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but i don't think it is something that russia can endure for a very long time. so it is critical to support and supply ukraine for as long as possible. so we could stop rushes and pads on the ground and military buying it more time. and the more time you bring can resist, the less likely it would be for russia to be able to maintain its pressure on ukraine. long term. anton baba since thank you very much indeed, and i want to say thanks to all our guests spaces on my uh, debit. sullivan and anton barbershop. and thank you to you too. for watching, you can see the program again any time by visiting our website or 0 dot com and for further discussion, go to our facebook page. that's facebook dot com, forward slash ha. inside story, you'd also join the conversation on twitter. handle is at ha, inside story of the rob matheson and the entire team here in doha. you buy from
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a ah. the rays to succeed there was the da da as president of the philippines is heading into its final stretch, struggling what it's worth. and he says that in years the country is desperate for a solution. but what are the candidates offering and what direction will the philippines say on there? you leadership, special coverage on al jazeera, it's the largest war in europe since world war 2. is president putin reclaiming what belong to russia? was natal coming to close? and what does the end game look like?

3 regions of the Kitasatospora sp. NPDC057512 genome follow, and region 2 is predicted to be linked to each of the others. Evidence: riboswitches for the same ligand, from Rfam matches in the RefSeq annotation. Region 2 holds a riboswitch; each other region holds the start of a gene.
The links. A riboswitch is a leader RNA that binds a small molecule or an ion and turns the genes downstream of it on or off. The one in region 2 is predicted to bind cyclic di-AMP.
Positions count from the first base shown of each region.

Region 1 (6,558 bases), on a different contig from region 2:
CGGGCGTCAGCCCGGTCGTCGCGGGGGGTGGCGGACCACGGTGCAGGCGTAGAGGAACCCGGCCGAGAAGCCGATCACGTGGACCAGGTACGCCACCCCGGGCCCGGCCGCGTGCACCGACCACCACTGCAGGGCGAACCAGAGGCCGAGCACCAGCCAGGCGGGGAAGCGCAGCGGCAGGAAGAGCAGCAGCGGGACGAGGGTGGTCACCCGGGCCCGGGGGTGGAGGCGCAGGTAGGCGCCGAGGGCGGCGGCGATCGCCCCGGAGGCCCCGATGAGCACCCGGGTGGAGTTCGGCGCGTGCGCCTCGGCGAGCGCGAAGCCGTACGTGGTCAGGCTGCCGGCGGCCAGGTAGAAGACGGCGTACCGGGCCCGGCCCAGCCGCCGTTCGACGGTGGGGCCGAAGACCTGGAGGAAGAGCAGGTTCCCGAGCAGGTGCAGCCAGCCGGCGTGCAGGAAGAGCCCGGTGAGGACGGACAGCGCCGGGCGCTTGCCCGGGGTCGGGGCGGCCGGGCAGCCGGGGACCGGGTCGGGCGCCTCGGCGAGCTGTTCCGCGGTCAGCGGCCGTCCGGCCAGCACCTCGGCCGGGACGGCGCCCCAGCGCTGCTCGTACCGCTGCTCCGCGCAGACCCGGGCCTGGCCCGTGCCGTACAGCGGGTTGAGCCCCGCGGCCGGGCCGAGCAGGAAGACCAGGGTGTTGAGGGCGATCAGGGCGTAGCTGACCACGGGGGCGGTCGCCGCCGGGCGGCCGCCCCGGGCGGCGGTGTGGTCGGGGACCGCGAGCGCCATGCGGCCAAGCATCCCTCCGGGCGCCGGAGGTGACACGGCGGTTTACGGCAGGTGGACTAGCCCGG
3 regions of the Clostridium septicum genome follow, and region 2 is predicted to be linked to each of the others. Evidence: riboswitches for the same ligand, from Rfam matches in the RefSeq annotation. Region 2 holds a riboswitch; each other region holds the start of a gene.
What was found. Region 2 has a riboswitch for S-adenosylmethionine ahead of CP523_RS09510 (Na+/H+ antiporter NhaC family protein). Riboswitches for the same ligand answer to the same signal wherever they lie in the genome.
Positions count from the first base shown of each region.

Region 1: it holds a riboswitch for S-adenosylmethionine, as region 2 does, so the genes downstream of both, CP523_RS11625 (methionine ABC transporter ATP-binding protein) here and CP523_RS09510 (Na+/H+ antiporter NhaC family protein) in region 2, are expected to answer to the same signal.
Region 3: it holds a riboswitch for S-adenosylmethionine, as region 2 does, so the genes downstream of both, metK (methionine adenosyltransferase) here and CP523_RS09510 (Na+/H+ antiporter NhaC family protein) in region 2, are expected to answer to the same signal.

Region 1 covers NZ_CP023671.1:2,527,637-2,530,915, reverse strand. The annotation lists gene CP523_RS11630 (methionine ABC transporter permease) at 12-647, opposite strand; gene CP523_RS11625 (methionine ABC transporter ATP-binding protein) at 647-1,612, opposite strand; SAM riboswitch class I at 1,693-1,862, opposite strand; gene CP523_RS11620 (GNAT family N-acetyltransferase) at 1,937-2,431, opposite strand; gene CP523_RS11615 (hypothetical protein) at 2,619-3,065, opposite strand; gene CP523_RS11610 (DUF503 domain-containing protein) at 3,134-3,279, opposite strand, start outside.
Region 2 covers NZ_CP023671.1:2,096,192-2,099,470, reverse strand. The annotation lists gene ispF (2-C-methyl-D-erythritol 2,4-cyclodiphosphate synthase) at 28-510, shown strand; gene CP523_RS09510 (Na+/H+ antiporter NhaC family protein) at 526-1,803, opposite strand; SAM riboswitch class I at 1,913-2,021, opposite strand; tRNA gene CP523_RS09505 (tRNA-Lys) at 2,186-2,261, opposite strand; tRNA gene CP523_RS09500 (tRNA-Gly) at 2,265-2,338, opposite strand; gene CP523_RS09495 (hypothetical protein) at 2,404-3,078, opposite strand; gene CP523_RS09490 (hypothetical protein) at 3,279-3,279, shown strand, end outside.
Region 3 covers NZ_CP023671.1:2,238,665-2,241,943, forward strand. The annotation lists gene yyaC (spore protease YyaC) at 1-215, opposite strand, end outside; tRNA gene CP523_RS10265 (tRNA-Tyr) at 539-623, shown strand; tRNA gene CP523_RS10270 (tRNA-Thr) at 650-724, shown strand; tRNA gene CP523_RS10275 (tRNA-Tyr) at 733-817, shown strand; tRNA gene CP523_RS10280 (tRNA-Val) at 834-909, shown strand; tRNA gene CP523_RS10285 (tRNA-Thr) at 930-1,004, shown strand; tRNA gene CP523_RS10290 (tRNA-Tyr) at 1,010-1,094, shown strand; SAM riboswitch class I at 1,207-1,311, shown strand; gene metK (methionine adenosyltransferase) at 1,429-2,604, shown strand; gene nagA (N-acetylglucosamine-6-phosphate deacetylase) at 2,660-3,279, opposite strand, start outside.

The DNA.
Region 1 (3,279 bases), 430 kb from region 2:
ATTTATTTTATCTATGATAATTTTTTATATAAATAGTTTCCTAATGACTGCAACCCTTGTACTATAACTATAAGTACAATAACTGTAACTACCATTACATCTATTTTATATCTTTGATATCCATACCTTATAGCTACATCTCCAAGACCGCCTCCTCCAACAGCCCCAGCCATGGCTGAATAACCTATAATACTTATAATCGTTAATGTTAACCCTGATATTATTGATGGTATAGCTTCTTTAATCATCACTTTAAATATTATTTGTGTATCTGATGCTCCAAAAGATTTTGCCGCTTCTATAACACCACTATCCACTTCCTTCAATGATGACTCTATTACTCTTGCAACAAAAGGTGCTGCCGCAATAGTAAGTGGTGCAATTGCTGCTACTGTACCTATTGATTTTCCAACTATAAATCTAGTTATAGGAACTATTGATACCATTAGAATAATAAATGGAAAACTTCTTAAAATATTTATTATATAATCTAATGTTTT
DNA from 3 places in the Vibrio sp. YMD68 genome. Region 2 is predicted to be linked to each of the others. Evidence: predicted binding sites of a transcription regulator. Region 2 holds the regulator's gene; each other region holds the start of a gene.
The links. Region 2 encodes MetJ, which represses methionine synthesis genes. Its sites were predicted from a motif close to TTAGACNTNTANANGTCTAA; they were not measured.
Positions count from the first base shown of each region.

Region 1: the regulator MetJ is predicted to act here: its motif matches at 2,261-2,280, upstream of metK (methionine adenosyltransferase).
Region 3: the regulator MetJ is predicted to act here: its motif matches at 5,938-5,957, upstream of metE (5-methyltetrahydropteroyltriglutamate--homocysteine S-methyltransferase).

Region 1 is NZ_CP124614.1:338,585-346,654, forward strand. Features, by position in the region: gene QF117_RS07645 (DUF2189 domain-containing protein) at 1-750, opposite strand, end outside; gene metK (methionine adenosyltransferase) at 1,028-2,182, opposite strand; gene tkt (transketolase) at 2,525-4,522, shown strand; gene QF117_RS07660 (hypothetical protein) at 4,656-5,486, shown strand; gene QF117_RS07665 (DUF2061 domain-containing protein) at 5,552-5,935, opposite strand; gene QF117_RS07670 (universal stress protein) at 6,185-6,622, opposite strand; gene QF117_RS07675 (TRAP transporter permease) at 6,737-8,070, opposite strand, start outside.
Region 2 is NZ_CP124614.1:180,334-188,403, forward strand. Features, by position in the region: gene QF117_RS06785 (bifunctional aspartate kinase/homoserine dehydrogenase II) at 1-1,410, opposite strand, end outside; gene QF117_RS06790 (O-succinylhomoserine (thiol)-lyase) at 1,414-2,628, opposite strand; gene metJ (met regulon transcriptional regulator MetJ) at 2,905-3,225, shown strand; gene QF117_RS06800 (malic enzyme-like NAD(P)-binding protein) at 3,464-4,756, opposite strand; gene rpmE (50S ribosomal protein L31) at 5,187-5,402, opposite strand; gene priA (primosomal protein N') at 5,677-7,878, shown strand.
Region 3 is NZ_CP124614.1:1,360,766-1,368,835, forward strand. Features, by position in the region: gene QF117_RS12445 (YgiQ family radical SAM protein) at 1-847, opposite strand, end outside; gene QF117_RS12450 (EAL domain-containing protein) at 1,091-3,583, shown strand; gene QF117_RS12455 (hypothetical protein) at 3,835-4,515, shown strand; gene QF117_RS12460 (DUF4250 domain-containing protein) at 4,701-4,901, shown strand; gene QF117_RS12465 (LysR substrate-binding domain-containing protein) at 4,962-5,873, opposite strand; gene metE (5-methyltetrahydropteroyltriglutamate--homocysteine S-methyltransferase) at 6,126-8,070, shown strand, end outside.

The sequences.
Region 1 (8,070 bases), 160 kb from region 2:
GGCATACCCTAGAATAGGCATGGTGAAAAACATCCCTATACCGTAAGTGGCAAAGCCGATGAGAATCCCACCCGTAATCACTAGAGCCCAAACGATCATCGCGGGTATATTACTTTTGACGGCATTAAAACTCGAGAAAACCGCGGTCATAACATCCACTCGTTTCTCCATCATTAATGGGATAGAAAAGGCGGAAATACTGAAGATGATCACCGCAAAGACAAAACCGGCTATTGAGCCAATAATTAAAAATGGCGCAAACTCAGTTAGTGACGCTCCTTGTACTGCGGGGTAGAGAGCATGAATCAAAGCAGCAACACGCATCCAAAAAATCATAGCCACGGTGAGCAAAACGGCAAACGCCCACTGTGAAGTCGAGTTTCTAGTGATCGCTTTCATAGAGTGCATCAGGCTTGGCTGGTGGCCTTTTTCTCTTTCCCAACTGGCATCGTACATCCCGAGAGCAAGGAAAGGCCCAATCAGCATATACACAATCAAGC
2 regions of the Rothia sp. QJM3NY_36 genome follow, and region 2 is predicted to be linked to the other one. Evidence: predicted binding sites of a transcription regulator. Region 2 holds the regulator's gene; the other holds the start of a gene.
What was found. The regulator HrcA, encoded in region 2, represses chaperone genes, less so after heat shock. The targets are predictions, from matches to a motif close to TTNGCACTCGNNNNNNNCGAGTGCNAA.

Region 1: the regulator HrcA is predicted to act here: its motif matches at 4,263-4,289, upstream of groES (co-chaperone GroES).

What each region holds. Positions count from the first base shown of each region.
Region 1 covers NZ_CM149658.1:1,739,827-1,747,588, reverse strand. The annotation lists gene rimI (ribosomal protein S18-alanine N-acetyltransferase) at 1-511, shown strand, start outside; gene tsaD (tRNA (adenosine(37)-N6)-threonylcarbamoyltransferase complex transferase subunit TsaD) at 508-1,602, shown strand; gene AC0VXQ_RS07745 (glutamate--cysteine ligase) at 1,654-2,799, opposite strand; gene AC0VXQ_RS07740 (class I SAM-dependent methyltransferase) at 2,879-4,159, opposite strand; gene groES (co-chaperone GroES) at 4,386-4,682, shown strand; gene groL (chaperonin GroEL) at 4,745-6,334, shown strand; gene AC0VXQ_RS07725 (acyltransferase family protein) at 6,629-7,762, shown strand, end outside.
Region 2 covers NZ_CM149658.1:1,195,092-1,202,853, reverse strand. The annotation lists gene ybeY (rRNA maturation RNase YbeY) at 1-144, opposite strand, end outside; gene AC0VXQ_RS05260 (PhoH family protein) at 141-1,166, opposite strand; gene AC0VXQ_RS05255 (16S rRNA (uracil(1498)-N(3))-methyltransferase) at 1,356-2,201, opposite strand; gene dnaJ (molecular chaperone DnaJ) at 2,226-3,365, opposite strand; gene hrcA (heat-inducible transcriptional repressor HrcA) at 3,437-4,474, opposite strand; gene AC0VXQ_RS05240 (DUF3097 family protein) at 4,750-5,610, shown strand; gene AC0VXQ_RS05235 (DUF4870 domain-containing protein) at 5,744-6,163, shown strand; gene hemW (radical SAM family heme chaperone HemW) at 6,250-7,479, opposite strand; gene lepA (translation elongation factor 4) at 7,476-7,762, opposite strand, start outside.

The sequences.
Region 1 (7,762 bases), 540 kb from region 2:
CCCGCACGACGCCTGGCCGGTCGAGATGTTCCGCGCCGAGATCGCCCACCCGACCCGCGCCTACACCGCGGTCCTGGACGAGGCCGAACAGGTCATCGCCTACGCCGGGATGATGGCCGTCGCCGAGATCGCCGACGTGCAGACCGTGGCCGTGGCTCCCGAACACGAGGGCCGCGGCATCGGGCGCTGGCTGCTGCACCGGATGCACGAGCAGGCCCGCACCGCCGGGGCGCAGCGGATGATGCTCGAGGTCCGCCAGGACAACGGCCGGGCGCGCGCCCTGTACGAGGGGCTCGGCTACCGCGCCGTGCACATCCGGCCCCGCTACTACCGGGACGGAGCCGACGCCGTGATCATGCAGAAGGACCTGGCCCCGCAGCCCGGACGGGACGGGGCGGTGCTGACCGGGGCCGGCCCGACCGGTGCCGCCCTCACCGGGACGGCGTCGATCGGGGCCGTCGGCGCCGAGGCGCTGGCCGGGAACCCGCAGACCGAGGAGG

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an in depth look at the war in ukraine. hooton's, blonde, or the west neglect ukraine. the seeds of room on it just, you know? we understand the differences and similarities of cultures across the world. so no matter what we've been using kind of for that matter to you in 2018, a journalist lead 40 days of civic action against the armenian government. and president, soc, is younger group on power. i'm going to liberate this where a new documentary follows his non violent campaign to bring down a corrupt regime, astonishing outcome with a democratic alicia. i am not alone on mias velvet revolution on al jazeera
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ah o l g 0 with every oh i'm carry johnston. indo how the top store is hair on al jazeera incumbent, french president to manual macro. this set for a likely run off against the far right candidate, marine. the pen icon hoped to become the 1st french president to be reelected in 20 years. while the pen is on her 3rd attempt, the top job in total 12 candidates were listed on sundays by that. but at smith reports when the capital pairs, emanuel micron only did one campaign rally. but the man who bronze himself